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The Physicians Committee



Chimeras: Beyond Our Moral Depth?

By Jonathan Balcombe, Ph.D.

The chimeras I learned about as a biology student—obscure, strange-looking fishes of the ocean depths—are not the same as the ones now at the center of a debate in medical ethics. These chimeras are made by humans, not by nature. As stem cell technology marches ahead, science now has the means to create creatures that attempt to blur the line between humans and other animals. If experimenters have their way, the specter of a half-chimp/half-man or a mouse with a human brain will no longer be the stuff of science fiction.

If experimenters have their way, the specter of a half-chimp/half-man or mouse with a human brain will no longer be the stuff of science fiction.

The allure, from the biomedical perspective, is the hope that such chimeras will provide a “hugely useful” tool in biomedical research.1 That’s why new guidelines for research issued in April 2005 by the U.S. National Academy of Sciences concluded, in a special section titled “Interspecies Mixing,” that there were valid reasons for creating chimeras.

The moral minefield, as expressed by those closest to the debate, revolves around the potential for more animal suffering, as species are manipulated, bred, and killed.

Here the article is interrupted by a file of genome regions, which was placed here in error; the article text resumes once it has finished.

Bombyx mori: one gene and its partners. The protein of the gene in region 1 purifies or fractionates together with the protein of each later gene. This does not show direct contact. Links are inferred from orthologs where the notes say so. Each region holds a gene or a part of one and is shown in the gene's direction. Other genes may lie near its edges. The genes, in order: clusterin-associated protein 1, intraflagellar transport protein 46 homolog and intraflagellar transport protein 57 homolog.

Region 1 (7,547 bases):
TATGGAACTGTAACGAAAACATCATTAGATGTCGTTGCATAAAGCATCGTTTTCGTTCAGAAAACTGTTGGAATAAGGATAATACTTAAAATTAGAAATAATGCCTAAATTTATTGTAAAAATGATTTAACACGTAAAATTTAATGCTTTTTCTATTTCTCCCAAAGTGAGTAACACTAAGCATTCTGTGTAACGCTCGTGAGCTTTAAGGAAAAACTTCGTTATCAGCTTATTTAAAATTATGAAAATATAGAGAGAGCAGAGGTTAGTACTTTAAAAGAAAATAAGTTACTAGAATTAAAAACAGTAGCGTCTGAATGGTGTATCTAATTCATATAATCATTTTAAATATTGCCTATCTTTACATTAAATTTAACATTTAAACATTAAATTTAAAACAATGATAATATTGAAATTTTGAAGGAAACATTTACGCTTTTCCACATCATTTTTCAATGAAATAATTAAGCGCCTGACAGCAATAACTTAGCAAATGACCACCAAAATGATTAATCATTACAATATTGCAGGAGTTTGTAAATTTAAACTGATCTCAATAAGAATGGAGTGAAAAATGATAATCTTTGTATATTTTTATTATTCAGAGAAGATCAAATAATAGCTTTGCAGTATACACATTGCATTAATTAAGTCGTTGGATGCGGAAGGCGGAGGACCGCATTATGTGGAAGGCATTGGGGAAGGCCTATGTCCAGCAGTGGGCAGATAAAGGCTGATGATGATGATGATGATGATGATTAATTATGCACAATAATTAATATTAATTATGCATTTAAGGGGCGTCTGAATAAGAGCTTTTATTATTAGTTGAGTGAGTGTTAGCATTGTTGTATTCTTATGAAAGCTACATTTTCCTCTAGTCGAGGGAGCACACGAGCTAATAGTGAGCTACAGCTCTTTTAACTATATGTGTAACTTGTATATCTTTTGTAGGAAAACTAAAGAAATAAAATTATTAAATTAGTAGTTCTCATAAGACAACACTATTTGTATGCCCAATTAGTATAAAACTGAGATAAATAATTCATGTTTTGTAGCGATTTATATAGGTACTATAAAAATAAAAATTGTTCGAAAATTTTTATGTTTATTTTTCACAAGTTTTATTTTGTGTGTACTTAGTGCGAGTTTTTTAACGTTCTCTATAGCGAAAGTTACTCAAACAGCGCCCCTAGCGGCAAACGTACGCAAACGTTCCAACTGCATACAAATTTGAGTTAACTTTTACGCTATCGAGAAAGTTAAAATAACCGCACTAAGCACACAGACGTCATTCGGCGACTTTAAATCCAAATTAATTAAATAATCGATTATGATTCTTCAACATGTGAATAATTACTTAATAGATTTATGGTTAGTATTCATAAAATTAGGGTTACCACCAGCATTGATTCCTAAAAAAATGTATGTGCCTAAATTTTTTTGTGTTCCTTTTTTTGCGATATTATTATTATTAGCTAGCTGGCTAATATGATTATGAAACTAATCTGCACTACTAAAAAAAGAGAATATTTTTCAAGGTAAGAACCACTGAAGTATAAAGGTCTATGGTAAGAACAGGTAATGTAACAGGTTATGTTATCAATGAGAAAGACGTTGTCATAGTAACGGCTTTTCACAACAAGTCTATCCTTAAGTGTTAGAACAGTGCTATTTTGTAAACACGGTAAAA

Irving Weissman at Stanford University (and of StemCells, Inc.) is trying to create a strain of mouse that loses its own brain cells just before birth. By transplanting human neuronal stem cells into the brains of these mice, scientists could create a mouse with a brain made almost entirely of human brain cells.2

Clearly, moral restraint is called for. Yet more often than not, concerns are expressed only with regard to potential human suffering. Science isn’t likely to abide the production of humanized chimeras, but what about the animals who stand to lose so much more in the chimera stakes? Modern studies demonstrate that they, too, have thoughts, feelings, and experiences.

Animals believe, play, plan, anticipate, deceive, remember, and create tools.3 They feel a broad range of emotions ranging from joy and excitement to frustration and despair4 and they’re attracted to the same environmental rewards (e.g., palatable food, social and sexual contact) as are we.5

Today, animals in laboratories routinely endure deplorably confined, impoverished, and stressful conditions6 and are subjected to experiments that are only rarely in their own interests. Until these conditions are improved and the animals given a decent quality of life, chimeras ought to be left where they are—swimming in the ocean depths.

References
1. Shreeve J. I, chimera. New Scientist. 2005;186:39-43.
2. Ibid.
3. Griffin DR, Speck GB. New evidence of animal consciousness. Anim Cogn. 2004;7:5-18.
4. Panksepp J. 2005. Affective consciousness: core emotional feelings in animals and humans. Conscious Cogn 14:30-80.
5. Balcombe JP. Pleasurable kingdom: animals and the nature of feeling good. London: Macmillan; in press.
6. Balcombe JP, Barnard N, Sandusky C. 2004 Laboratory routines cause animal stress. Contemp Top Anim Sci. 2004;43(6):42-51.



 

Good Medicine Cover

Autumn 2005
Volume XIV
Number 4

Good Medicine
ARCHIVE

 
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